Next Generation adding new plant, more multi-layer film lines

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Next Generation Films Inc. Next Generation Films Inc. is expanding one plant and preparing to break ground on another.

Next Generation Films Inc. continues to keep pace with expanding packaging markets by investing heavily in production capacity.

Next Generation CEO and owner Dave Frecka said his company plans to break ground on its fourth film extrusion plant late this year at its Lexington, Ohio, campus. Over the next three years the firm will install 10 new film lines, mostly Windmoeller & Hoelscher and Alpine systems, in plant No. 4, Frecka said in a phone interview.

“We have a good customer base,” Frecka explained. Next Generation makes specialty films for modified atmosphere packaging, a fast growing market for films that protect food and beverages as they regulate humidity and gas levels surrounding the contents to prolong shelf life.

“It’s all specialty films,” Frecka stressed. New extrusion lines will make five-, seven and nine-layer constructions that are tailored to specific demands for fresh and prepared foods. Five-layer films are rapidly replacing three-layer films in one trend in packaging that is convincing Next Generation to invest in multilayer lines.

Frecka said his firm is in the second year of a five-year expansion plan that he thinks will boost the firm’s sales to $500 million. Plastics News’ survey of North America’s film and sheet industry pegged the company’s sales at $343 million for 2015.

Before plant No. 4 is in operation, Next Generation is adding two more multilayer film lines in plant No. 3 this year. An expansion at Next Generation’s bag and pouch plant on the campus is also underway, Frecka noted.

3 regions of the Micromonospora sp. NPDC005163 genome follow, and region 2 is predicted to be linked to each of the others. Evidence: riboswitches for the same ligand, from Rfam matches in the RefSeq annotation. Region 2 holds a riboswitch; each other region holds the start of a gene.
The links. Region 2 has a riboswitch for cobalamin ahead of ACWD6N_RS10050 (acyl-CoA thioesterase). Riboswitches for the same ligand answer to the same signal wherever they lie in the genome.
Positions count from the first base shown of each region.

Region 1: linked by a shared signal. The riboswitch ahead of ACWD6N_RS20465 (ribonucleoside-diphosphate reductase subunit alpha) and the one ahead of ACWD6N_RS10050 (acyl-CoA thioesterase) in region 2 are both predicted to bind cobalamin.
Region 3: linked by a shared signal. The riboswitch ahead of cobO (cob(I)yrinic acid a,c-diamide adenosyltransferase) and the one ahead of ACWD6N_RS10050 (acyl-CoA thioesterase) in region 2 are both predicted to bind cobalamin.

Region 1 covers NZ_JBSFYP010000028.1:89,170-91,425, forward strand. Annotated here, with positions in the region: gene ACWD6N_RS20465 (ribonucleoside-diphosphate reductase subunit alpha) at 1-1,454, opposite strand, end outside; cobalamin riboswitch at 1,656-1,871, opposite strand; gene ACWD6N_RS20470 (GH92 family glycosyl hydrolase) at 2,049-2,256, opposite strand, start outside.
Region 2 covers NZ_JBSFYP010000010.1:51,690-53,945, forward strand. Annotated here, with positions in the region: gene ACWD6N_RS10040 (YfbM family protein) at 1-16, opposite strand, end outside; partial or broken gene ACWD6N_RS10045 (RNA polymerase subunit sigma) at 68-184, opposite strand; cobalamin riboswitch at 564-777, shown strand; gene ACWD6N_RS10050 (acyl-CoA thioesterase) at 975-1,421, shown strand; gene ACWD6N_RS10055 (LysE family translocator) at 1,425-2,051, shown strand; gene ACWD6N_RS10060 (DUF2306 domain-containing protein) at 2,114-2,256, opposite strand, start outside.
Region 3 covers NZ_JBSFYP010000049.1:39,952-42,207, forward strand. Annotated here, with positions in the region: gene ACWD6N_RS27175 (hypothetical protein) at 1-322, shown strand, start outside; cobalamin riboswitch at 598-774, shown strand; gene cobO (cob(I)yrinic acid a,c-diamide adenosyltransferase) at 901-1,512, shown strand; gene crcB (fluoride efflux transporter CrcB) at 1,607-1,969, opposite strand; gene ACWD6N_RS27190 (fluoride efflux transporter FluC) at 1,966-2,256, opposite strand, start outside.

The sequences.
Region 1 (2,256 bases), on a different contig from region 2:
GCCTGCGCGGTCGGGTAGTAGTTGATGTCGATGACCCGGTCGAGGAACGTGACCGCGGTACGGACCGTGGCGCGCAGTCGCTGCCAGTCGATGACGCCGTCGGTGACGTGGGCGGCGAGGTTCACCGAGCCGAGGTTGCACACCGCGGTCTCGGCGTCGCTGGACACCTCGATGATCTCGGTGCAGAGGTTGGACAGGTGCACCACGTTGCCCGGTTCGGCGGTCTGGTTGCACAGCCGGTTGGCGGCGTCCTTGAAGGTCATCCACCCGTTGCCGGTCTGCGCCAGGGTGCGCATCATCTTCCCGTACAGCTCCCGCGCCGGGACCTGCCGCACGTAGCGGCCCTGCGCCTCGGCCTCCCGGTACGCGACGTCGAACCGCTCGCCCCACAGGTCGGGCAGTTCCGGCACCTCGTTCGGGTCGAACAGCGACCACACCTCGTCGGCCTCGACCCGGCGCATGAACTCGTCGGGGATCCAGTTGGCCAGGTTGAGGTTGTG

“We bought another 80 acres in Lexington,” Frecka continued. In total, the expansion frenzy represents a $75 million investment in land, buildings and equipment for the 2014 to 2019 period. Employment, now 436, will rise above 500, he predicted. In total, Next Generation is adding 100 million pounds per year of film and bag production capacity in Lexington in the five-year plan.

Frecka said materials advances make possible the growth in packaging markets. He said Dow Chemical Co. is one of his company’s main resin suppliers offering new grades that allow more sophisticated packaging. Converters are also relying on novel laminations to hike properties of their packaging offerings.

“Over the last five years we have been one of the fastest organically growing manufacturers in North America,” Frecka claimed. Many of his rivals are fuelling their growth add-on acquisitions, he noted.

“We are the largest film maker in Ohio,” Frecka said.